Adding another tragic event to the gloomy 2020’s kitty is the unexplained deaths of over 350 elephants in the southern African country of Botswana over the last two months. Leaving conservationists and officials baffled, the mysterious mass die-off has been described as a “conservation disaster”.
According to BBC, Niall McCann of the UK-based charity National Park Rescue said that his colleagues in the southern African country had spotted more than 350 elephant carcasses in the Okavango Delta since the start of May.
“They spotted 169 in a three-hour flight. To be able to see and count that many in a three-hour flight were extraordinary. A month later, further investigations identified many more carcasses, bringing the total to over 350. This is totally unprecedented in terms of numbers of elephants dying in a single event unrelated to drought,” he told the BBC.
Botswana government has ruled out poaching as the reason because the tusks on the elephants were still intact. Meanwhile, McCann has also tentatively ruled out natural anthrax poisoning, which killed at least 100 elephants in Bostwana last year.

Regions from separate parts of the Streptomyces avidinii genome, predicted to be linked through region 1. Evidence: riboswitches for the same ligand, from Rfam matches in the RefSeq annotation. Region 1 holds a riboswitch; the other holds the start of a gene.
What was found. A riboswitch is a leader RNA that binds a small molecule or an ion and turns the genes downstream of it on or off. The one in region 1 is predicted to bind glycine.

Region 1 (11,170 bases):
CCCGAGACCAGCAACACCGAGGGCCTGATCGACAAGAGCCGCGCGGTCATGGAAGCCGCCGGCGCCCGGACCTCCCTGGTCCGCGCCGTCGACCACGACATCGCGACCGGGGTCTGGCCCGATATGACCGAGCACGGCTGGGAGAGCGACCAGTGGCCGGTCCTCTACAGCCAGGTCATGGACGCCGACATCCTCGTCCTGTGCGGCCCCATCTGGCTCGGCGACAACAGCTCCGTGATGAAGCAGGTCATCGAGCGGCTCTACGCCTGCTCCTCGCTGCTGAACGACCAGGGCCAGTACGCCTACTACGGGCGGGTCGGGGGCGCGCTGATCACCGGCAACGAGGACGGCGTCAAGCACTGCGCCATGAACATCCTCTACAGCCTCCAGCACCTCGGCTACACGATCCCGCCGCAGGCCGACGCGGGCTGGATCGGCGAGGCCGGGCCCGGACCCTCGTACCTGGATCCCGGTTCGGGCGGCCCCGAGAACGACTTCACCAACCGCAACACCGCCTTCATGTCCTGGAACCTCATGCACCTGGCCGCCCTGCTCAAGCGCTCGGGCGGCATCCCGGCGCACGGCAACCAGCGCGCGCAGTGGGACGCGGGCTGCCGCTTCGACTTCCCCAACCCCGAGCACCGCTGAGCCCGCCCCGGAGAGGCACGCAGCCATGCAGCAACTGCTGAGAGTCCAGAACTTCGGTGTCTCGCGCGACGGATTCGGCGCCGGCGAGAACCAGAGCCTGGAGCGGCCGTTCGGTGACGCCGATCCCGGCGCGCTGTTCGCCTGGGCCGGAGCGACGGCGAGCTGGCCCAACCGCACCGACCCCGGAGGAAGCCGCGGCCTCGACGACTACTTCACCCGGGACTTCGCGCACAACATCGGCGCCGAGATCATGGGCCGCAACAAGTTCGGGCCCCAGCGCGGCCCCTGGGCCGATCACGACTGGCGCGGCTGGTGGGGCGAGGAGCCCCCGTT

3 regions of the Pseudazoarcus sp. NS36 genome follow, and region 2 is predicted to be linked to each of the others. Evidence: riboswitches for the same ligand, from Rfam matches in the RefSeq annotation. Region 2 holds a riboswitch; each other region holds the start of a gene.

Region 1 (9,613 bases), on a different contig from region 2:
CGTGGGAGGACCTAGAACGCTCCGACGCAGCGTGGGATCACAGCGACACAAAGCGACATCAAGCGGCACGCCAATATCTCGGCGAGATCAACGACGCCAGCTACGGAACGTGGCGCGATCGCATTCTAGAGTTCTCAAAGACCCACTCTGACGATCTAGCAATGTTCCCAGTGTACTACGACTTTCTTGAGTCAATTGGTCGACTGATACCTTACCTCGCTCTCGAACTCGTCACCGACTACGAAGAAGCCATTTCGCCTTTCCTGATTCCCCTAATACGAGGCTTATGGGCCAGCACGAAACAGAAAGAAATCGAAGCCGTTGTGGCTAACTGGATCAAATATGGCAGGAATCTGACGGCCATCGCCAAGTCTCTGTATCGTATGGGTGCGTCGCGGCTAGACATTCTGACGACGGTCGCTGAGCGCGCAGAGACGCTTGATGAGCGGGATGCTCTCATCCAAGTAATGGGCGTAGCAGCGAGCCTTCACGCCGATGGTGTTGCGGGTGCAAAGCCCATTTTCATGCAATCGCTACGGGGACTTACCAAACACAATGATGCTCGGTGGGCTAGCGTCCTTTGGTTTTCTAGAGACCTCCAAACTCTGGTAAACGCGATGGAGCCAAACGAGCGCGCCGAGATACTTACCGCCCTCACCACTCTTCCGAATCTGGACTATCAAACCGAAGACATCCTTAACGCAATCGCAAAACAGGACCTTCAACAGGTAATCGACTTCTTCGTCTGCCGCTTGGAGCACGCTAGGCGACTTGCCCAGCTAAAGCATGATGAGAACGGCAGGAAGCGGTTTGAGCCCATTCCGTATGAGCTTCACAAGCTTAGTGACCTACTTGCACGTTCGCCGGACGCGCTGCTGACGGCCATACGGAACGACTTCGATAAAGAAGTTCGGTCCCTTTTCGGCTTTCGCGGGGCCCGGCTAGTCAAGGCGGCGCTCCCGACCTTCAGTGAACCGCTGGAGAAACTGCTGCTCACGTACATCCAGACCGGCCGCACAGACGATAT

He further added that the way the animals were dropping dead and their behavior before dying indicated a neurological condition. The elephants were seen dropping to their faces while others were seen walking in circles.
“If you look at the carcasses, some of them have fallen straight on their face, indicating they died very quickly. Others are obviously dying more slowly, like the ones that are wandering around. So it’s very difficult to say what this toxin is,” said McCann.
So, as of now, no one really knows why the animals are dying, with lab results on samples still weeks away.
Notably, Botswana is home to a third of Africa’s declining elephant population.